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      South Carolina remembers start of Civil War 150 years later

      Cannons boomed at dawn around Charleston Harbor, recreating the bombardment of Fort Sumter that plunged the nation into the Civil War on April 12, 1861. / WCIV

      COLUMBIA (WPDE, WACH, AP) -- Perhaps no other event in U.S. history continues to fascinate Americans as much as the Civil War.

      Today marks 150 years since the first shots were fired in the American Civil War. Cannons boomed at dawn around Charleston Harbor, recreating the bombardment of Fort Sumter that plunged the nation into the Civil War on April 12, 1861.

      Around 4 a.m. Tuesday, a single beam of light was aimed skyward from Fort Sumter. Then about a half-hour later, around the time of the first shots of the war, the beam split into two beams, signifying a nation torn in two.

      The war resulted in more than 600,000 deaths, although during the bombardment of Sumter only a Confederate officer's horse was killed.

      The South Carolina ceremony Tuesday begins the four-year national commemoration of the 150th anniversary of the nation's bloodiest war that still divides people today.

      The war still sparks strong emotions among some South Carolina natives, including the debate over what it should be named.

      "It always was known as the War Between the States and only because it became a racial issue did it change its name to the Civil War. But it was really the War Between the States," said Lyda Greene of Conway.

      A Conway man who claims a Northern heritage believes he knows why native Southerners take the war more personally.

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      "Where I lived, my great grandparents and grandparents probably talked about it, but didn't pay much attention to it, whereas here, you lived it," said Ray Binis.

      "It's a big part of our Southern history and heritage," said Angel Jolley of Carolina Forest.

      "I think everyone needs needs to look at this anniversary in a sober fashion, in an informed fashion where all parties come to the table in meaningful dialogue," said John Sherrer of the Historic Columbia Foundation.

      According to a new CNN/Opinion Research poll, 54-percent of all Americans think the leaders of the Confederacy seceded to keep slavery legal in their states. However, 42 percent do not think slavery was the main reason why those states broke away.

      The results of the poll show there are still racial, political, and geographic divisions over the Civil War. Most non-whites think the main reason for the Civil War was slavery, while whites are split, and most white Southerners believe the war was fought for other reasons.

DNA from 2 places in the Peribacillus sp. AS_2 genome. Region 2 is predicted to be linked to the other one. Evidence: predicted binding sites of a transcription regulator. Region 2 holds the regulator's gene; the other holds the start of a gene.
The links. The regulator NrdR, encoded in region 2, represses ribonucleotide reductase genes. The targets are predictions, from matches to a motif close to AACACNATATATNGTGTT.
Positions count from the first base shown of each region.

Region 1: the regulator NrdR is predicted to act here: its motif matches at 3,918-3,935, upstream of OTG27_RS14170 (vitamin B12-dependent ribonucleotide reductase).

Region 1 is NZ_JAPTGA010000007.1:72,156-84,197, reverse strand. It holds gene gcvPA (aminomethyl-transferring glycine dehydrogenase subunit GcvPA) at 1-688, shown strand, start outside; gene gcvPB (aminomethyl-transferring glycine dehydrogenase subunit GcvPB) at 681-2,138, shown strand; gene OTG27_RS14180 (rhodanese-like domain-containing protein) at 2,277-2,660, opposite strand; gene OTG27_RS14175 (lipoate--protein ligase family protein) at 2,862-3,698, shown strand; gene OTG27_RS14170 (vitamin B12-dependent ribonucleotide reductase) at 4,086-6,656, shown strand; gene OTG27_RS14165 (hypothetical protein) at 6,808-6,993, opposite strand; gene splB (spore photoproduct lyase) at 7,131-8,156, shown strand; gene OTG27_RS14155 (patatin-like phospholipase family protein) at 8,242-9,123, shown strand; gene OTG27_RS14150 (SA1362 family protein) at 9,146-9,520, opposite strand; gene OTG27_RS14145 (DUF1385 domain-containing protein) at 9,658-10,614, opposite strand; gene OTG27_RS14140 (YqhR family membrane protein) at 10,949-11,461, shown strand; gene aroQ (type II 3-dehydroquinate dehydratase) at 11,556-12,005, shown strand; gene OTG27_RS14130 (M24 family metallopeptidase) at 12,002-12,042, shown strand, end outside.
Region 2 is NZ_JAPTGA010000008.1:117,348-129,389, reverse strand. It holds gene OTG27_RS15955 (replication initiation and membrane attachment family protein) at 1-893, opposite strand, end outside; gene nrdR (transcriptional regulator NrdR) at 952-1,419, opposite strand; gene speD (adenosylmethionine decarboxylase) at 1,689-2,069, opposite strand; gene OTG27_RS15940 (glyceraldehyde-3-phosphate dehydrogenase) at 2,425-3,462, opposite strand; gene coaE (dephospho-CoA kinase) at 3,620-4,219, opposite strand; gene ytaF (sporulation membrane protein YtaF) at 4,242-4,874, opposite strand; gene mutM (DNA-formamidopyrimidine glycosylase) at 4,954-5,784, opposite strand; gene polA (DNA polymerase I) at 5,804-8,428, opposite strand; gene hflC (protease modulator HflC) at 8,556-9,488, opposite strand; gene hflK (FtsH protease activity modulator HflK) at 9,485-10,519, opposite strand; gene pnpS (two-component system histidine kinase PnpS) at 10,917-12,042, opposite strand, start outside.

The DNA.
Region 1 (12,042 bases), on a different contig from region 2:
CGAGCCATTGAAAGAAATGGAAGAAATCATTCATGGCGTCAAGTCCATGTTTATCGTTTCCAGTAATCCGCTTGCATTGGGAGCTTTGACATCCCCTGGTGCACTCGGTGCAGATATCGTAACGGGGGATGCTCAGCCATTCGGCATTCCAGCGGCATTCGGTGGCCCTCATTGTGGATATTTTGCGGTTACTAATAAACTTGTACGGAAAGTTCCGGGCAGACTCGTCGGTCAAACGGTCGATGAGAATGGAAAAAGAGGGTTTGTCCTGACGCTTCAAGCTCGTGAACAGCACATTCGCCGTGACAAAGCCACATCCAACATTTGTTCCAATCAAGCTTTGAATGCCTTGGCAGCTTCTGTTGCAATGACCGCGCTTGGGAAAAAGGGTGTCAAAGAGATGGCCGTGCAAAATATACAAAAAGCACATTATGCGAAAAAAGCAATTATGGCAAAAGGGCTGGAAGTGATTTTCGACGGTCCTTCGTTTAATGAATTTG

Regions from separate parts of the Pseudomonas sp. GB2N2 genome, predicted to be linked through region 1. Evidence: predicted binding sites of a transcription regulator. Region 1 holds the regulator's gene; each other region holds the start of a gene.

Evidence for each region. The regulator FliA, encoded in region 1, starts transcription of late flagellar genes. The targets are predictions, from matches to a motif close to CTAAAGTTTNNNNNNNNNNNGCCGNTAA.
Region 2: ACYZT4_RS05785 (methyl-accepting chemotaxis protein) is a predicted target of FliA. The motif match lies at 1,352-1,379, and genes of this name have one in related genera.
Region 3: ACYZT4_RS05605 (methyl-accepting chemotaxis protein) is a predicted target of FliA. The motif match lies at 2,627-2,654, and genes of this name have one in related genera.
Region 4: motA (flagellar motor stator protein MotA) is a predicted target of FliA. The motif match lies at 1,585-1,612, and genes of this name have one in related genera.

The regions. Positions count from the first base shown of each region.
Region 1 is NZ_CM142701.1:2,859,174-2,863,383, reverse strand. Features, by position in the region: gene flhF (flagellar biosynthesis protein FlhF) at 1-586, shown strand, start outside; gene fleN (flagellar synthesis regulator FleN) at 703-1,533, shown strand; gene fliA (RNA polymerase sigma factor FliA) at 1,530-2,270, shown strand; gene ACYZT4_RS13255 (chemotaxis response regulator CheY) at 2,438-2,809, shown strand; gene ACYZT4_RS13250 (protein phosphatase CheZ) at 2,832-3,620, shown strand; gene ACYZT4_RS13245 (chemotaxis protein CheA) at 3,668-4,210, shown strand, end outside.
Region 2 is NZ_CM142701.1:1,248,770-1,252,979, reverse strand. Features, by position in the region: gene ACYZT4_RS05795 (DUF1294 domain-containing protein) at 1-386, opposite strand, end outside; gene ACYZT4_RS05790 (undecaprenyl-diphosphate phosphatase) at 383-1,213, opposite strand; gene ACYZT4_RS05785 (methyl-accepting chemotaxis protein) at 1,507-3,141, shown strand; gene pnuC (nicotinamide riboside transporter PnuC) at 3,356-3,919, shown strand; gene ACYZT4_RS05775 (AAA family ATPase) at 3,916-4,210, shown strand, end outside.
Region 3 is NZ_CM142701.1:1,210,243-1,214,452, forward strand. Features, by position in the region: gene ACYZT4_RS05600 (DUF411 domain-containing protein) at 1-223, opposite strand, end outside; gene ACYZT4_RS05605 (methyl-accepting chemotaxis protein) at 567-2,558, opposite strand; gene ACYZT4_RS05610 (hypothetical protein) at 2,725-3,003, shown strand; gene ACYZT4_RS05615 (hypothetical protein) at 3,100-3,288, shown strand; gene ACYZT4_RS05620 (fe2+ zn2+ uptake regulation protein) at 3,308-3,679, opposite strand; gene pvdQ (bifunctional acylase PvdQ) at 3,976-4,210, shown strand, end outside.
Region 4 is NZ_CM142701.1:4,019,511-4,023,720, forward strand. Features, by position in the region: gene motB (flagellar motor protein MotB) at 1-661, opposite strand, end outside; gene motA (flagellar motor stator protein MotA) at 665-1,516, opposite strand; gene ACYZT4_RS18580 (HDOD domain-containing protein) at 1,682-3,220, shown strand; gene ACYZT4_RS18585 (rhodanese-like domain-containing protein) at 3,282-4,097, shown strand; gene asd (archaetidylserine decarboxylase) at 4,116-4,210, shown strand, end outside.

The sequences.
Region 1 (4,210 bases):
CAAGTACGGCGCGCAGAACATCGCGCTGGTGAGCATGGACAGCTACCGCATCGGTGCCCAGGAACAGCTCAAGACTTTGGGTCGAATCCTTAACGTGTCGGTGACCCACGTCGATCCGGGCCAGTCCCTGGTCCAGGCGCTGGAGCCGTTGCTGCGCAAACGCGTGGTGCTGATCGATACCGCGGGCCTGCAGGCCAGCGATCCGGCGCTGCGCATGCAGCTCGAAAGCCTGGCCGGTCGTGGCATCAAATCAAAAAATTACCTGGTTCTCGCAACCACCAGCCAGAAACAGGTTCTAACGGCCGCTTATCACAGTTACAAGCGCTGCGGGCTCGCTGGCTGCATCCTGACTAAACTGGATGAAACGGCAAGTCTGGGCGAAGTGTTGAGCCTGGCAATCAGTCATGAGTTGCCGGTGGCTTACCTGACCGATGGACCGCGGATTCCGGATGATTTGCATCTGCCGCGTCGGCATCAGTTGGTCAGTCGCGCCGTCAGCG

The Civil War debate also turns up various reasons in political circles. Democrats think the southern states seceded over slavery, while most Republicans polled believe slavery was not the main reason that the Confederate states left the Union. Independents are split.

      The poll of 824 Americans was taken by phone on April 9th and 10th.

      Rod Gragg, a Civil War historian and director of the Center for Military and Veterans studies at Coastal Carolina University, says native Southerners have more of a feeling and awareness of the war than other Americans.

      "There's never been another section of the nation that suffered the destruction and the loss that the South did and that's something that has effected the South for generations, for more than a century."

      Gragg says Civil War buffs from the South may enjoy debating the war, but the issues that led to the conflict have been long settled and Southerners have no interest in re-fighting it.

      "There are collectors of artifacts, of stamps, of uniforms, re-enactors. All kind of folks are interested in the Civil War and in that sense, there is interest in continuing to fight the Civil War, but I think that's as far as it goes."

      Gragg says the war continues to fascinate all Americans because it was the first modern war fought on U.S. soil, a war of innovation.

      "The first battle between ironclad warships, the first instant coffee, the first national income tax."

      Gragg says each new generation rediscovers the unique history of the Civil War and he doubts that will ever change.

      "It was an era of drama, of terrible tragedy, of great courage and sacrifice. For Southerners, it was family history. For everyone else, it's fascinating history."

      What do you think was the cause of the Civil War? Was it slavery, states' rights or something else? Vote in our web poll below and leave a comment.

      (The Associated Press, WPDE and contributed to this story)